In a cocktail shaker, muddle the mint leaves with the simple syrup. Fill with ice and pour in the bourbon and bitters. Shake well, then strain into a chilled old-fashioned glass. Garnish with the mint sprig.

Ginger-Vanilla Simple Syrup

1 cup light brown sugar
1 4-inch piece of ginger, peeled and cut into thick slices
2 vanilla beans, halved and scraped

Bring the sugar, 1 cup water, ginger slices, and vanilla beans to a boil in a medium saucepan over medium-high heat. Continue to cook for about 2 minutes. If the sugar sticks to the sides of the pan, dip a pastry brush in water and brush the sides. Remove from the heat and let steep for 20 minutes.

Strain the cooled syrup into a plastic or glass container and refrigerate for up to 2 weeks.

As a consolation for spending too much money paying bills, I ordered a bottle of Pappy Van Winkle Family Reserve 15 years last week. I firmly intended on buying nothing else, but got tempted by a bottle of Aperol, which has become a very popular cocktail ingredient. Both arrived yesterday but remained in their box. Tonight was another story, however: After a harrowing few days with hardly any sleep, a big deadline met, a successful meeting with the PR and marketing teams for Culinary Careers, I decided to reward myself with a cocktail (and a nap). I wanted to make a Negroni, because I spent time researching and writing about that and a couple of other Italian cocktails just yesterday and had a craving, but was out of Campari. Since it belongs to the same family of bitter Italian liquors, I decided to use Aperol instead. The result was a more mellow drink–Aperol only contains 11% alcohol, versus more than 20% for Campari–and a slightly sweeter one. Regardless, this variation is one that I will continue to make because it is delicious and perfectly hit the spot. You can shake the ingredients and serve them in a chilled glass if you prefer. Opening three bottles took all the energy I had left so I wasn’t about to go the extra mile, but I enjoy strained negronis in martini glasses, for example.

Aperol Negroni

1 fl. ounce Plymouth gin
1 fl. ounce Aperol
1 fl. ounce Carpano “Antica Formula” Red Vermouth

Place two ice cubes in an old-fashioned glass. Pour the gin, Aperol, and vermouth over the ice and shake the glass slightly to mix. Sip, relax, and repeat.

One of my favorite dishes to cook on a Sunday is a green curry loaded with vegetables and chickpeas or chicken for protein. It allows me to immediately use up some of the vegetables I picked up at the market that day and have plenty of leftovers for a couple of weeknight dinners, since it’s only better reheated. The initial recipe was inspired by Nigella Lawson, whom I had seen make one on the Style Network. It seemed simple and flavorful so I tried it, first making her exact recipe and over the months and years tweaking it more and more to make it my own. I posted a recipe for a Carrot, Potato, and Chickpea Green Curry on my website a few years ago. The one below, made tonight, is a bit different and less exact in its measurements; I might eventually write it up more precisely, but you can still try it and enjoy a very tasty dish.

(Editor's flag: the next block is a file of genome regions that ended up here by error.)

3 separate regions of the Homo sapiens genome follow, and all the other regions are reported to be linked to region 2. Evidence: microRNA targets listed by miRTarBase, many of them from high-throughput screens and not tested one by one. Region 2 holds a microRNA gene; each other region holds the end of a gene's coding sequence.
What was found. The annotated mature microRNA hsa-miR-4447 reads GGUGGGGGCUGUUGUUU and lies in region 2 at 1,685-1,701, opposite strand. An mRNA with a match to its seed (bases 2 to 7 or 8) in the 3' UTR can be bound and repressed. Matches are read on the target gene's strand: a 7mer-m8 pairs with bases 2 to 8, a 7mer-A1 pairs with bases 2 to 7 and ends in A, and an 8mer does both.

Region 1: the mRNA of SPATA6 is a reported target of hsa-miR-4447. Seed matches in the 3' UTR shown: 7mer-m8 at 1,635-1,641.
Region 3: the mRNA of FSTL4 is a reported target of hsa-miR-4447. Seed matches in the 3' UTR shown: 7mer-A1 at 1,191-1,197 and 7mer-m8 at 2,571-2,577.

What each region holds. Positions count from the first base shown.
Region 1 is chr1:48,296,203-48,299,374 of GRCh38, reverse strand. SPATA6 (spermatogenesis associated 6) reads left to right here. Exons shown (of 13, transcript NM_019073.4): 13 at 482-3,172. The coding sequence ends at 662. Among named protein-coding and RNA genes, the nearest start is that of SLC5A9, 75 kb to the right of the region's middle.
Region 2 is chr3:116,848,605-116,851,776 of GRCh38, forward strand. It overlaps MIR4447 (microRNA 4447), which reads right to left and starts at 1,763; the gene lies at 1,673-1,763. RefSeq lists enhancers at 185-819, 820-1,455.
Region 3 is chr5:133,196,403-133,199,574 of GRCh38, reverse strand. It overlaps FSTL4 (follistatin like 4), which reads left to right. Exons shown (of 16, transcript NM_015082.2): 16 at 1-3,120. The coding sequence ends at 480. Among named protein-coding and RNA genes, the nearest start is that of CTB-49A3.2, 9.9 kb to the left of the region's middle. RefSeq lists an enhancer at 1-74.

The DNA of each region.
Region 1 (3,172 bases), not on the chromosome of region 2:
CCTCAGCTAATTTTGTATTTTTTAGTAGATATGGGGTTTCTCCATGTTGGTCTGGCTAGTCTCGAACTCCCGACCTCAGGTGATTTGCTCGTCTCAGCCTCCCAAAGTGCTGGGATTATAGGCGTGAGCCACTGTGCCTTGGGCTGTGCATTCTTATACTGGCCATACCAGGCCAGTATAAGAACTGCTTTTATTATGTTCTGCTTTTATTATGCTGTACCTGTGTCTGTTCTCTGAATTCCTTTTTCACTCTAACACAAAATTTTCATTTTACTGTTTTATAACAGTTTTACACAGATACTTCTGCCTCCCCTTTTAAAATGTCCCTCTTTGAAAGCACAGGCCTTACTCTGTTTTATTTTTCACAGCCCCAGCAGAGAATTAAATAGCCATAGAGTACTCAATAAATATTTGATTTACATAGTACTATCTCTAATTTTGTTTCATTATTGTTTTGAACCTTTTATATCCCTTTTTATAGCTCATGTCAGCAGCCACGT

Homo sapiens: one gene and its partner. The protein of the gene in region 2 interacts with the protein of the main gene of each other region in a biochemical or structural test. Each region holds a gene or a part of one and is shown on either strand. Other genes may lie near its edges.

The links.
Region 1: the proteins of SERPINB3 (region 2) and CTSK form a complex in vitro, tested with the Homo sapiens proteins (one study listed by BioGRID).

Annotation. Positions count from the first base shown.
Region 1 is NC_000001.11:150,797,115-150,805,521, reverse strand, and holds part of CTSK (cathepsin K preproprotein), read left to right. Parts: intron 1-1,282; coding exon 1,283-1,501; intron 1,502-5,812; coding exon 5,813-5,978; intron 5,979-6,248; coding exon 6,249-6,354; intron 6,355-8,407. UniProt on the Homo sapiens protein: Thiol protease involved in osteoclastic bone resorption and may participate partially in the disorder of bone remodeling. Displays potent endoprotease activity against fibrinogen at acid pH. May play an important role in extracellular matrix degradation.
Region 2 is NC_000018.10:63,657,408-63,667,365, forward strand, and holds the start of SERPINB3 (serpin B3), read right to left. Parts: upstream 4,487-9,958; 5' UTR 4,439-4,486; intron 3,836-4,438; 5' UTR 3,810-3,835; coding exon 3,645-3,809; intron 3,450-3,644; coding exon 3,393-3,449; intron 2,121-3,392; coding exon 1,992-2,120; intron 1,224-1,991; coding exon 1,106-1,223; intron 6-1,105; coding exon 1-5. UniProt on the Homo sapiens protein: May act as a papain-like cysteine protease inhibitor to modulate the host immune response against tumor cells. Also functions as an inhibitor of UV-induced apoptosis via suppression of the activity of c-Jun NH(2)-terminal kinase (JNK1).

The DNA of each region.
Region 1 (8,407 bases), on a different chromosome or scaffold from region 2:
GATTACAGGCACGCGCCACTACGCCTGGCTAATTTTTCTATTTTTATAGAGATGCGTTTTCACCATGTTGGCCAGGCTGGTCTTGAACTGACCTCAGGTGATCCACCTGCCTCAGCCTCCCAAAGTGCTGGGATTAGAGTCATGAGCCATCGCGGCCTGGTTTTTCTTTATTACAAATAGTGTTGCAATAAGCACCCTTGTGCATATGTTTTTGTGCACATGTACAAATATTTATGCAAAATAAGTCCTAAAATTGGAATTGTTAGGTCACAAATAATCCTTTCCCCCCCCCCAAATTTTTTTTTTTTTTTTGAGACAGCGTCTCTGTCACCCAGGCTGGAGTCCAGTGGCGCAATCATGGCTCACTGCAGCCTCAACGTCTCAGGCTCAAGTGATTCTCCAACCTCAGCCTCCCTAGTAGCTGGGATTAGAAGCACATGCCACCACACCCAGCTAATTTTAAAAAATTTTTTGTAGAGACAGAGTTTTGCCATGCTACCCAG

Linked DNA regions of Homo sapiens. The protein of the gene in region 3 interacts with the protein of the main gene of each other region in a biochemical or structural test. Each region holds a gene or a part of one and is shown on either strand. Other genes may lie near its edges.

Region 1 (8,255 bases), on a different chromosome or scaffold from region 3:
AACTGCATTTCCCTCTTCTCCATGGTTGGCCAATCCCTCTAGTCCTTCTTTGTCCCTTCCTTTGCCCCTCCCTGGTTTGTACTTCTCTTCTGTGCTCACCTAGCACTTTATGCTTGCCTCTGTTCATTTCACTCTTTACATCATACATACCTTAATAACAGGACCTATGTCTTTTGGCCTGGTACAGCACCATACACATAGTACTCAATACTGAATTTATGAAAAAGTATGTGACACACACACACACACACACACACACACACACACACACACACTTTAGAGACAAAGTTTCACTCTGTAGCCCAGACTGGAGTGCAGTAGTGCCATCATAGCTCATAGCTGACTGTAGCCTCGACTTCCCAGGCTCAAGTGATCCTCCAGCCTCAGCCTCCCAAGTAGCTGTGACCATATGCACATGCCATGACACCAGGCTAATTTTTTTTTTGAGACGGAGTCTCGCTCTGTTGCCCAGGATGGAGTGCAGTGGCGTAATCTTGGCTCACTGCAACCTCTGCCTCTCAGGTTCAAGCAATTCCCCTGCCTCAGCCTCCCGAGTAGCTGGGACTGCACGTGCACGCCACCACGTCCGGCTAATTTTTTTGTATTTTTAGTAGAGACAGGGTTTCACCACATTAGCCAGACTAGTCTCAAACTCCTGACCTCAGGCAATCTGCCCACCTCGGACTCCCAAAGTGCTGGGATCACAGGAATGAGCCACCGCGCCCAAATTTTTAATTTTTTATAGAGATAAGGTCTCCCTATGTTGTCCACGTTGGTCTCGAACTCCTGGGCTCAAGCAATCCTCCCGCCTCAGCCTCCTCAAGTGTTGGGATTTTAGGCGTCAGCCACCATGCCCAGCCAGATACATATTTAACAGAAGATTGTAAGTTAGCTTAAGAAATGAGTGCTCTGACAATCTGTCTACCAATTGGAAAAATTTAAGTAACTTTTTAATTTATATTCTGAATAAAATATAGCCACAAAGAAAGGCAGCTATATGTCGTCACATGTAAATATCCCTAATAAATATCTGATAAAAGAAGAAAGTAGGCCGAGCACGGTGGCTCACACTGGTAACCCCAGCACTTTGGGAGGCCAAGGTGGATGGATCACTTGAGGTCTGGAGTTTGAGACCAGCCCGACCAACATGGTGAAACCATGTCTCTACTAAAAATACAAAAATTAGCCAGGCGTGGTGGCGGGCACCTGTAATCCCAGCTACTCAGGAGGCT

Cauliflower and Chicken Green Curry

1-2 tablespoons extra-virgin olive oil
1 medium onion, chopped
1 medium shallot, chopped
2 medium cloves garlic, pressed or chopped
Kosher salt to taste
2 13.5-ounce cans coconut milk
2 tablespoons green curry
2 tablespoons fish sauce
Water if needed
1 medium head cauliflower, cut into small florets
1 red bell pepper, diced
2 chicken breasts, cut into thin slivers
Cooked brown rice to serve

In a large saucepan over medium-high heat, heat enough olive oil to coat the bottom of the pan. Add the onions, shallots, and garlic, sprinkle some salt, and cook until translucent, about 5 minutes. This process might go faster, so make sure to pay close attention and to stir frequently with a wooden spoon.

Add the coconut milk, curry, and fish sauce and stir to combine. Bring to a boil. If it looks like there won’t be enough liquid to properly cook the cauliflower (if your cauliflower is on the large side), add 1/4 to 1/2 cup of water. Taste and add curry and/or fish sauce if needed; this is particularly recommended if you add water, which might dilute the taste of the other ingredients. The liquid should be slightly thinner than a butternut squash soup.

Reduce the heat to medium and stir the cauliflower and bell pepper into the liquid. Add some salt to taste. Let the cauliflower cook for about 10 minutes, until it is about halfway done. Stir in the chicken and continue to cook for 7 to 10 minutes, until everything is cooked. The cauliflower should still have some crunch to it, unless of course you prefer it to be on the soft side.

To serve, put some brown rice into your bowl and ladle the curry onto it. Refrigerate the leftovers to enjoy throughout the week, reheated or at room temperature.

Every once in a while I taste something so, so good that I immediately need to obtain the recipe. I might not get to cook the dish right away, but I need to know that I can succumb to my craving any time I want to. That’s what happened after eating a slice of David Leite’s Portuguese Orange-Olive Oil Cake at a potluck last night. The cake was incredibly moist but not oily and the flavors of both the orange and the olive oil came through harmoniously. I could picture serving it with Earl Grey in the afternoon, with rum-laced whipped cream as a dessert, and nibbling at it all on my own any time. I didn’t know that it was David’s at the time, but had to track down the woman who made it in the crowd of 100 to get the recipe right away and found out that it was from his book, The New Portuguese Table. She cautioned that the batter is looser than you might expect before you bake it, so don’t be afraid if that’s the case when you make it. I’m getting to it this weekend.